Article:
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NJ Report Blasts Defunct Newark Water Corporation

The Office of the State Comptroller has released a blistering report of the  now-defunct Newark Watershed Conservation and Development Corporation where its executive director cost taxpayers hundreds of thousands of dollars.  

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Pile of money (iStock)

The audit, Investigative Report: Newark Watershed Conservation and Development Corporation, found that the agency’s executive director, Linda Watkins-Brashear, wrote unauthorized payroll checks to herself, doled out no-bid contracts to close friends including an ex-husband and authorized a risky investment deal in an account that lost more than half a million dollars in public funds.

The OSC’s review of records from 2008 to 2011 revealed that Watkins-Brashear signed almost 70 payroll checks to herself, worth more than $200,000. Documentation or justification for those checks could not be provided by the agency.

In February 2007, Watkins-Brashear signed an agreement without board approval to expand an investment account which ended up losing almost $560,000, or about 65 percent of its total value.

“This is the public’s money and whether its high dollar amounts like we found here or in other places where you may have smaller amounts involved, it’s still the public’s money and the same care should be taken to safeguard it no matter how big the dollar amount is,” said Melissa Liebermann, comptroller chief of staff.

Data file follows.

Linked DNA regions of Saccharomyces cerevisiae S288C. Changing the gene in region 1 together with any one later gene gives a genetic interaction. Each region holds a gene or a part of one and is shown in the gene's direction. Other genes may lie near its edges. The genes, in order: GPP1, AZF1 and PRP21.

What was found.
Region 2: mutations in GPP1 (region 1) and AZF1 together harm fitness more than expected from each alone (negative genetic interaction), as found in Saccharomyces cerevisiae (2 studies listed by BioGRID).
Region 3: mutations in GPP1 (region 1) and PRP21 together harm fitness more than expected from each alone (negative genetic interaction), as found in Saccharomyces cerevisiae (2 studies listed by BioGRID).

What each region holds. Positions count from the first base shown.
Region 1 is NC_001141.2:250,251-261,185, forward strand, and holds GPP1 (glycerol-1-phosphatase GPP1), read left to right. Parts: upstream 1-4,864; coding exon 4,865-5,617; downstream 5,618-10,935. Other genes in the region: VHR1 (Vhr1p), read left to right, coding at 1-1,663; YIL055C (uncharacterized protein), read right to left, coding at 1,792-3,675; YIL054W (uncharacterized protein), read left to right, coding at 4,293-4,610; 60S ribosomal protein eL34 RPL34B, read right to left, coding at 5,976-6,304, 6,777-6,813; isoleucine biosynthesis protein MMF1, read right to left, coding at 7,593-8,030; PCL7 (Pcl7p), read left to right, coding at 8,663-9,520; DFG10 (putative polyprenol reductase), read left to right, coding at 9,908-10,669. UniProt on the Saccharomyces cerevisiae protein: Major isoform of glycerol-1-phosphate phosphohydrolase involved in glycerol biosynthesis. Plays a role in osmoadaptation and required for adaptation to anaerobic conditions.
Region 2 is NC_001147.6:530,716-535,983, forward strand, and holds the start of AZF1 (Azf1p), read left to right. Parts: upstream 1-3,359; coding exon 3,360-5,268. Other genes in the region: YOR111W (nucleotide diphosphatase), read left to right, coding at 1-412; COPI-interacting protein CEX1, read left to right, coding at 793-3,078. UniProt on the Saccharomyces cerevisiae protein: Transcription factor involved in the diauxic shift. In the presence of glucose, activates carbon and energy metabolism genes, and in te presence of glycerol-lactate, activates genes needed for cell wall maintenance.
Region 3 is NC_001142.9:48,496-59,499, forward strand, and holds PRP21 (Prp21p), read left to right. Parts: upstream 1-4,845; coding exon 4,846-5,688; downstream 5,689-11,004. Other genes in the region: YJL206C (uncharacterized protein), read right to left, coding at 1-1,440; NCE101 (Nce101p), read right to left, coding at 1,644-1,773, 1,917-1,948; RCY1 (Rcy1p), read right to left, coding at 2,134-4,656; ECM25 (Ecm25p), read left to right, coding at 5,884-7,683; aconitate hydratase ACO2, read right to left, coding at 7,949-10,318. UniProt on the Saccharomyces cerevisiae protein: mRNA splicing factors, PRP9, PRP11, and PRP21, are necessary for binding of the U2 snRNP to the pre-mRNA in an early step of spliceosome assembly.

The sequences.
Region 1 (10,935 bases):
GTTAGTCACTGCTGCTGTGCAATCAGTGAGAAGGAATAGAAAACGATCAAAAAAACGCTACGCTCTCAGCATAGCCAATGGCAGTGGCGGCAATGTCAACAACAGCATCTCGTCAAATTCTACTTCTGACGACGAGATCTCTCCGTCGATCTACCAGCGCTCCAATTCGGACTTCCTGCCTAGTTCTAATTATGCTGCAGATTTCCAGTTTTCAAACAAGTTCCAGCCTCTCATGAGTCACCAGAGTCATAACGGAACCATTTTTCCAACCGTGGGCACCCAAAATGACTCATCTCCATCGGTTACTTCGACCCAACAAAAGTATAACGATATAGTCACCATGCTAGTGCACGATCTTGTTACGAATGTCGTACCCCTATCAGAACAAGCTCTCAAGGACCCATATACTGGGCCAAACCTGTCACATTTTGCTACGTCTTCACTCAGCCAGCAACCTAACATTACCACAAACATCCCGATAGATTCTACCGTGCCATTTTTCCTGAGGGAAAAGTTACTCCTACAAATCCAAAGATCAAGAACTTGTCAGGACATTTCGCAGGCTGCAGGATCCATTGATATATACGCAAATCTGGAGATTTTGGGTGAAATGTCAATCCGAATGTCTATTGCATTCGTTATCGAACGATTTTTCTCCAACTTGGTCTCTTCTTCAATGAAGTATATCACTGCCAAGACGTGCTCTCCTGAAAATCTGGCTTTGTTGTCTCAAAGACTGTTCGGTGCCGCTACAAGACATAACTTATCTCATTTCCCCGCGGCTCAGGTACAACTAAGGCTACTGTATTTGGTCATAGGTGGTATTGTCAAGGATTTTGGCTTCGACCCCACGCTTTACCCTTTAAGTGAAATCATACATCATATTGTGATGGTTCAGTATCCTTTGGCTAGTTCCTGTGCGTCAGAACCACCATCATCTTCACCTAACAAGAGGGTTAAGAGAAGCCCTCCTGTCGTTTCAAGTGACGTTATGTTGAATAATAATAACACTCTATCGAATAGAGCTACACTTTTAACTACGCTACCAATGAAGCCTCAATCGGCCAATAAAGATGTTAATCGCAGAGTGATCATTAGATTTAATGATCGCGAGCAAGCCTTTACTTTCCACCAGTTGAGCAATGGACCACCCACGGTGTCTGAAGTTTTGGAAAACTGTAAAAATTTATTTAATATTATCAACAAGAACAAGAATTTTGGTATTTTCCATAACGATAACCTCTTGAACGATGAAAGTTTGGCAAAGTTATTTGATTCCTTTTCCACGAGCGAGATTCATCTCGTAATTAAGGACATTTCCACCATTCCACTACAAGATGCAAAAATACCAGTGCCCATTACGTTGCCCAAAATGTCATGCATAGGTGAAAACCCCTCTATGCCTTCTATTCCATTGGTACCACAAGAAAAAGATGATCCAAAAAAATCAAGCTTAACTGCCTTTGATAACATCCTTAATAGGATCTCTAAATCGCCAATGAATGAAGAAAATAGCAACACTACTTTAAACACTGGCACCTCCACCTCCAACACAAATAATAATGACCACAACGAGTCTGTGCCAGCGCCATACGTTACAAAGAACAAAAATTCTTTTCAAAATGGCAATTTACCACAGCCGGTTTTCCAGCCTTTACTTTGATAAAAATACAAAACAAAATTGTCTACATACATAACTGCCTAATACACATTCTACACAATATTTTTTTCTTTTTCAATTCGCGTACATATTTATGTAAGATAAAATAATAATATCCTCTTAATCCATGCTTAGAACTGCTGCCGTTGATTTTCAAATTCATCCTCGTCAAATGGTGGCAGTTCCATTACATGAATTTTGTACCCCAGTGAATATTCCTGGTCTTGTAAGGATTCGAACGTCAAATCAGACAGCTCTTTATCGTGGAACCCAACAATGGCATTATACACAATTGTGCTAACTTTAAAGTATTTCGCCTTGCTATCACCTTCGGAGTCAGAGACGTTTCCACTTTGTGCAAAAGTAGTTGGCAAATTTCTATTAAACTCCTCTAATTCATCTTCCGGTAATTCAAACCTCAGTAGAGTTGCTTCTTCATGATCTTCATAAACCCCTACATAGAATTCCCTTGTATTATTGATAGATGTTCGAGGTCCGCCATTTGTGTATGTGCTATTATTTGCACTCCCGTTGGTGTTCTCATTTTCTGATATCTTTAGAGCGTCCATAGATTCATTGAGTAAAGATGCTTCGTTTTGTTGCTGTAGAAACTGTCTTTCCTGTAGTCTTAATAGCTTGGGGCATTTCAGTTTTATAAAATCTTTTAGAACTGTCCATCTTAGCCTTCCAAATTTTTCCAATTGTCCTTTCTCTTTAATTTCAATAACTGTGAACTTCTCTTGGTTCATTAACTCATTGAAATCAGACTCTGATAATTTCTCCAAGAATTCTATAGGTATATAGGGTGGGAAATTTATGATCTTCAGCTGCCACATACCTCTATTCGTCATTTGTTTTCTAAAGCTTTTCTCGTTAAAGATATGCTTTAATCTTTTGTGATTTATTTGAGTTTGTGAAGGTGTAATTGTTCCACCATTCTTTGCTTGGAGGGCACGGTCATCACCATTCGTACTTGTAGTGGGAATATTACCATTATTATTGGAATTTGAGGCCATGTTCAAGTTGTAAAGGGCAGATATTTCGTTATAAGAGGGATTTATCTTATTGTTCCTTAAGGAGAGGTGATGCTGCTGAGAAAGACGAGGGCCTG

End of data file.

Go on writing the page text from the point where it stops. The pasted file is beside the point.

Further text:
More than $330,000 in contracts were handed out by NWCDC to Watkins-Brashear’s ex-husband according the audit and in some cases the ex-husband was paid before doing any work, and the checks were made payable to the ex-husband, not his company.  Another contractor got paid hundreds of thousands of dollars for landscaping working.  The report found that the contractor had no prior landscaping experience.

“We think the lesson of this is that when a government entity like what happened here, the government unit still has a responsibility to monitor that vendor and ensure that the public’s money does not get wasted,” Liebermann said. “You can’t just write a check and hope for the best.”

The OSC investigation also raised questions about a NWCDC executive office reimbursement for $1,410 dinner that included lobster, margaritas and cognac. A non-employee also received $23,700 in reimbursement checks for running errands for Watkins-Brashear. According to the audit, the errands included cashing checks and getting newspapers.

“This report documents an egregious and yet preventable abuse of public funds that was allowed to continue unfettered for years because of poor oversight,” Liebermann said.

When questioned by OSC officials about what was uncovered in the probe, Watkins-Brashear invoked her Fifth Amendment right against self-incrimination.

The findings of the investigation are being referred to several state agencies including the Division of Criminal Justice.

“We hope that this is a cautionary tale for other government units in the state,” Liebermann said.

In March of 2013, a week after the OSC interviews uncovered the unauthorized check writing, the NWCDC voted to dissolve the agency, but that wasn’t the only vote taken. The board also authorized a more than $450,000 severance package for Watkins-Brashear despite evidence indicating she didn’t deserve the payout because she resigned, according to the audit.

It turns out Watkins-Brashear is no stranger to severance packages from the NWCDC. In 2006, she left the agency for three weeks, and although she continued to draw a paycheck, Watkins-Brashear also collected a $200,000 payout.

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